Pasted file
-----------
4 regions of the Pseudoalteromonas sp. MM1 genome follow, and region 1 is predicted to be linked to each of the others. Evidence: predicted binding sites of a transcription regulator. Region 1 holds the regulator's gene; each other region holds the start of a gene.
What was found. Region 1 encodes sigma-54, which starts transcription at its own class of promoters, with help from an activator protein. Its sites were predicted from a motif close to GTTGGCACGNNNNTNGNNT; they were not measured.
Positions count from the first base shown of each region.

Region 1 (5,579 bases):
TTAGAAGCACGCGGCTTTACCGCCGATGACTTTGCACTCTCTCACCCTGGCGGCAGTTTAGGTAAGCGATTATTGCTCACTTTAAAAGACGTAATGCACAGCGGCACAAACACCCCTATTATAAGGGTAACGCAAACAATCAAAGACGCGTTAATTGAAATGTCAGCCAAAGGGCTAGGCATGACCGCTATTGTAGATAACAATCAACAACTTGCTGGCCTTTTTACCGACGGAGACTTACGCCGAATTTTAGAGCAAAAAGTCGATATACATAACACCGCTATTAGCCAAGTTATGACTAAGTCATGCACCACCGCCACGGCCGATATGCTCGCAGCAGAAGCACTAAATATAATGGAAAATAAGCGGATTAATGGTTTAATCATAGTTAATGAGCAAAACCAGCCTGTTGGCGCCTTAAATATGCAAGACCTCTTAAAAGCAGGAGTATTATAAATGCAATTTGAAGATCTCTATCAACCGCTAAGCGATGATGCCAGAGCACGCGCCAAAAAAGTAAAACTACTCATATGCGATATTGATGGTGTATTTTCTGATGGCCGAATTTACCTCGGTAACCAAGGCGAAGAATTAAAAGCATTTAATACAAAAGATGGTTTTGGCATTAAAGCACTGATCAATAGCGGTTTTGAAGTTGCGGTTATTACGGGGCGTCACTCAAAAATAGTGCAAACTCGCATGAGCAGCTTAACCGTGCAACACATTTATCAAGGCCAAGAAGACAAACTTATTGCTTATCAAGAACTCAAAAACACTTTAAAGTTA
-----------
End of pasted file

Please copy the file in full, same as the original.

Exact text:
4 regions of the Pseudoalteromonas sp. MM1 genome follow, and region 1 is predicted to be linked to each of the others. Evidence: predicted binding sites of a transcription regulator. Region 1 holds the regulator's gene; each other region holds the start of a gene.
What was found. Region 1 encodes sigma-54, which starts transcription at its own class of promoters, with help from an activator protein. Its sites were predicted from a motif close to GTTGGCACGNNNNTNGNNT; they were not measured.
Positions count from the first base shown of each region.

Region 1 (5,579 bases):
TTAGAAGCACGCGGCTTTACCGCCGATGACTTTGCACTCTCTCACCCTGGCGGCAGTTTAGGTAAGCGATTATTGCTCACTTTAAAAGACGTAATGCACAGCGGCACAAACACCCCTATTATAAGGGTAACGCAAACAATCAAAGACGCGTTAATTGAAATGTCAGCCAAAGGGCTAGGCATGACCGCTATTGTAGATAACAATCAACAACTTGCTGGCCTTTTTACCGACGGAGACTTACGCCGAATTTTAGAGCAAAAAGTCGATATACATAACACCGCTATTAGCCAAGTTATGACTAAGTCATGCACCACCGCCACGGCCGATATGCTCGCAGCAGAAGCACTAAATATAATGGAAAATAAGCGGATTAATGGTTTAATCATAGTTAATGAGCAAAACCAGCCTGTTGGCGCCTTAAATATGCAAGACCTCTTAAAAGCAGGAGTATTATAAATGCAATTTGAAGATCTCTATCAACCGCTAAGCGATGATGCCAGAGCACGCGCCAAAAAAGTAAAACTACTCATATGCGATATTGATGGTGTATTTTCTGATGGCCGAATTTACCTCGGTAACCAAGGCGAAGAATTAAAAGCATTTAATACAAAAGATGGTTTTGGCATTAAAGCACTGATCAATAGCGGTTTTGAAGTTGCGGTTATTACGGGGCGTCACTCAAAAATAGTGCAAACTCGCATGAGCAGCTTAACCGTGCAACACATTTATCAAGGCCAAGAAGACAAACTTATTGCTTATCAAGAACTCAAAAACACTTTAAAGTTA